Solo for a few nights, 4 days and 40 miles
I highly recommend any backpacker to take a solo 3-4 night trip. You may find that you revel in the solitude. Or it may literally drive you out of the mountains in need of camaraderie. Self reliance is a critical attribute. You need to know you can do it yourself if the need arises.
40lbs on my back, equipment / food
I reduced weight from the 2017 walk through better equipment, food and needs over wants (light 15deg down bag, single person ultra-lite tent, one fly rod/reel and a dozen flies, better food choices, etc). The ole stanza “ounces equal pounds” is very true. So I reduced my “just in case” phobia. I have a little ways to go, but dropping 13 lbs from my pack was huge on my body and I never felt the “I wish I brought. . .” urge.
19 days including 3 zero days 170 miles.
This trip was set up to be as stress-free as possible. Ten miles a day with 3 zeros sounded good to all of us! My friend who wasn’t able to finish the 2017 hike with us, wanted to finish. With lighter packs, Doc Flint, GBH and I got ready. We had a friend join us for the first 5 days, so we all took our time and enjoyed every step. As our friend turned her way, the three of us continued on to finish the JMT without a hitch.
Hail/rain day one, 19 days of blue and 1 snow storm in between
Weather, what a fickle thing. The first day we had 3 rain squalls, two hail storms, blue skies in between with a 70deg start and 28deg evening. Who would have thought we would then hike for 15 straight days with nothing but blue skies and sparkling stars! Southern Sierras are amazing.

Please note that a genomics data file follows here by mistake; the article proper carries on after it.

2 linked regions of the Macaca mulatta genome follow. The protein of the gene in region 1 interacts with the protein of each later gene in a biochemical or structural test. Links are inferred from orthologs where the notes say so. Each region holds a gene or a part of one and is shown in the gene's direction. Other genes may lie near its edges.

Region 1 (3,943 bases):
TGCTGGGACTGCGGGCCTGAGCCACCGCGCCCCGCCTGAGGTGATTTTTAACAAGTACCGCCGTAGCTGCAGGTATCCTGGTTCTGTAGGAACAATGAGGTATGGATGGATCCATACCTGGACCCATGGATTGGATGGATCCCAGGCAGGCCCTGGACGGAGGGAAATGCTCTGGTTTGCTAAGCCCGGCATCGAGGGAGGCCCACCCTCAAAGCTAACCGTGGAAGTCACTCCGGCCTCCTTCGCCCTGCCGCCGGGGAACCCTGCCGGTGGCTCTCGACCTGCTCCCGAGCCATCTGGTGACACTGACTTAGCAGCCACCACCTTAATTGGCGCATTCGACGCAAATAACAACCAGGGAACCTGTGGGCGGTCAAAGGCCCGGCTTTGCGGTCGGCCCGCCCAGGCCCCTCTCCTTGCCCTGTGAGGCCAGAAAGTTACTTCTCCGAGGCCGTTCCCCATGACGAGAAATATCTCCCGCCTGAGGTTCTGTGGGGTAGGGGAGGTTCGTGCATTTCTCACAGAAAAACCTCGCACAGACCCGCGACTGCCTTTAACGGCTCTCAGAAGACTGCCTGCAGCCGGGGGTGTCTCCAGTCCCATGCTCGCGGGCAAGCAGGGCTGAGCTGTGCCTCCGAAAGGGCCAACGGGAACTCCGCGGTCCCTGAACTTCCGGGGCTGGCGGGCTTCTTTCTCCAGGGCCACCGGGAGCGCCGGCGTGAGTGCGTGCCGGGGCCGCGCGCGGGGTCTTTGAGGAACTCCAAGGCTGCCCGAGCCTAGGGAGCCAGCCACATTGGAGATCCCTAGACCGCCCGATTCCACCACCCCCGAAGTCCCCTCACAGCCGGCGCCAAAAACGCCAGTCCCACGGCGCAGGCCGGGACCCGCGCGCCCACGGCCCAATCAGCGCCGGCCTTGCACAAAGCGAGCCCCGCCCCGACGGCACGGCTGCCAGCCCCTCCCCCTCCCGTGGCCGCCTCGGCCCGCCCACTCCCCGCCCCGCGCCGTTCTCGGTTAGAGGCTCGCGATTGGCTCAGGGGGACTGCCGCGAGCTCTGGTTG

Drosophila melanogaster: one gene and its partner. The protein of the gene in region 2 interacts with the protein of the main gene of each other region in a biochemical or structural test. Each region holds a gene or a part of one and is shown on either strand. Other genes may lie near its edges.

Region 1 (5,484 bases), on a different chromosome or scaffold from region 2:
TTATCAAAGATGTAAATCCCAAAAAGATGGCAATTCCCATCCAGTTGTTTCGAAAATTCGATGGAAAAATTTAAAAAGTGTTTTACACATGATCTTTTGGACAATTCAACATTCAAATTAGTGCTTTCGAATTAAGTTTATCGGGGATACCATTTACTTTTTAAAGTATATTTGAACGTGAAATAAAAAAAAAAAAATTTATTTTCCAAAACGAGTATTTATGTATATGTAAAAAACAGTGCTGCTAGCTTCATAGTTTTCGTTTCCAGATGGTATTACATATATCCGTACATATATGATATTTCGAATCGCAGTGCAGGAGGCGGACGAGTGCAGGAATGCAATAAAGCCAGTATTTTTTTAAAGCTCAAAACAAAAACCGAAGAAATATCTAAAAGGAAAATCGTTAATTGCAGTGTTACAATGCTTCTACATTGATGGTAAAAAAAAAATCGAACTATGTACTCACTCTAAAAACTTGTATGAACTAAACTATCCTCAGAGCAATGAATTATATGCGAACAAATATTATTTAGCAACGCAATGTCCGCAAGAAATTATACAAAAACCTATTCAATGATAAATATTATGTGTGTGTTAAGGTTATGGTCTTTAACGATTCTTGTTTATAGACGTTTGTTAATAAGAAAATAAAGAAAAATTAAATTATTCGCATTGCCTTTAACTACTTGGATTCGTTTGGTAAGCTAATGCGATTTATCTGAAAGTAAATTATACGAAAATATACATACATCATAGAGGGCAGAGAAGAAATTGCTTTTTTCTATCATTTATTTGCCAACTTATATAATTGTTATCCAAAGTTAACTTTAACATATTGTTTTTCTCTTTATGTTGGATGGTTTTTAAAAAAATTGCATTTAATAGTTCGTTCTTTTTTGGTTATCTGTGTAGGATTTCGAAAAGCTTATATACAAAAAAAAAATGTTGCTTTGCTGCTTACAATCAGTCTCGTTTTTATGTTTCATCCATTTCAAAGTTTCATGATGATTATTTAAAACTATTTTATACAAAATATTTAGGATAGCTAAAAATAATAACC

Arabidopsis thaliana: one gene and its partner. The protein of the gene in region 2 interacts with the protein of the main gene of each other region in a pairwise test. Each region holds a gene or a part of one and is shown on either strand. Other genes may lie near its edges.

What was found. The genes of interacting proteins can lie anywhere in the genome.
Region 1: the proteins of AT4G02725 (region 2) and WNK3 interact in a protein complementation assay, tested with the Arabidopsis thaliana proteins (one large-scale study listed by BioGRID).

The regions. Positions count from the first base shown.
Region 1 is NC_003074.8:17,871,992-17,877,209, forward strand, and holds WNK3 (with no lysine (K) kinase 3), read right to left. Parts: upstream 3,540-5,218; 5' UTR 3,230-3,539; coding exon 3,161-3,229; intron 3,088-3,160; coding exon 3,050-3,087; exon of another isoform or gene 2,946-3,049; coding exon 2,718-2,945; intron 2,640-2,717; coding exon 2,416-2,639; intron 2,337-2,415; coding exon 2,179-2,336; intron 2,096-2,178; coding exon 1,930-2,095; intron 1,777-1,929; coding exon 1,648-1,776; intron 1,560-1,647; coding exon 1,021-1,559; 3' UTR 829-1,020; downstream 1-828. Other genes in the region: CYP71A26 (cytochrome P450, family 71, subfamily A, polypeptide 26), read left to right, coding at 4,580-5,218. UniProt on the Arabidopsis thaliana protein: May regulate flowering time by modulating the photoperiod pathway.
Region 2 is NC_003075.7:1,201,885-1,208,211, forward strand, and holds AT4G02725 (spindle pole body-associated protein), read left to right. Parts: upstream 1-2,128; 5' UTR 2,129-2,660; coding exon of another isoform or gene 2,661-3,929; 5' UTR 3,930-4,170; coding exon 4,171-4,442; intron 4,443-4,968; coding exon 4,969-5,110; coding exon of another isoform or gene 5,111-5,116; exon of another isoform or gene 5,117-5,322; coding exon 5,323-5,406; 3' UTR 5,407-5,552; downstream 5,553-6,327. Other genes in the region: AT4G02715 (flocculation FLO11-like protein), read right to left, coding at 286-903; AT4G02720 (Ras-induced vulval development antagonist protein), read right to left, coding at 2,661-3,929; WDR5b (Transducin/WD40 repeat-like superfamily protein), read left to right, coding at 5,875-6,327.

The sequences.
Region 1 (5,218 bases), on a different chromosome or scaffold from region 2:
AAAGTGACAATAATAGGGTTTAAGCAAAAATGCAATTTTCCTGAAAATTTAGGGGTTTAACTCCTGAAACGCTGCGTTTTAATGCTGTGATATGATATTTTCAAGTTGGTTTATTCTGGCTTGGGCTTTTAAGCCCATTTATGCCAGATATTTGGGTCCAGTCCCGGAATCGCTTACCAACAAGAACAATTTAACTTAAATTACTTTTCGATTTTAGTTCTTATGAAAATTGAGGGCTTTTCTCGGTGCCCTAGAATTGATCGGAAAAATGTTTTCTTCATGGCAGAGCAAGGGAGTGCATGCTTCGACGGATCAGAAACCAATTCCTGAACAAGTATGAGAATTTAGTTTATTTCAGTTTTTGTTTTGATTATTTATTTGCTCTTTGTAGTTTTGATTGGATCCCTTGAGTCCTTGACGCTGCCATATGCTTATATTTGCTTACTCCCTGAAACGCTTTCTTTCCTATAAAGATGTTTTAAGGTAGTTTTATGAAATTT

Daily grind, knowing what is ahead.
Knowing parts, sections or all of a trail may make your walk easier. The “no surprises” reduces stress levels. But it can also put you into a “been here done this” mode. Yes you may have walked this before. But were the wildflowers in full bloom? The streams running at a higher volume (or less)? Are you choosing different campsites or taking different day hikes on your zero days? Are you trying different foods, experimenting with the results of your new dehydrator, using a different fuel and/or stove, not swatting mosquitoes? Or as my buddy and I do – are you fishing (catch and release) in different spots, trying new techniques, new flies, etc? A trail you may think you know can sometimes become a brand new adventure.
Food Sharing / Gourmet Eating
I can eat the same breakfast and/or lunch for weeks with subtle variations. But I do change dinners and have a few different snacks. Now my fellow hikers chuckle at my habits and the running joke for weeks at lunch was, “Peaches, what are you having today, tuna?” Well, if it works for me. . . But we did plan for each person to cook for all every third night. This was a great way to spread (and lose) pack weight. And food diversity was great – from chicken Tika Masala to coconut milk couscous with veggies. Another would clean up and the third would supply the water. It could not have worked out any better.
As with nearly any extended trek, things change. The only deviation to this walk was that we walked out one day early. We could see/feel the weather, and it was changing. We asked a ranger and he confirmed weather was going to set in “in a day or so.” So we powered in some extra miles to set ourselves for a short exit. As temps dropped, clouds rolled in, and thunder was talking between the high peaks, we were hitch-hiking our way to town!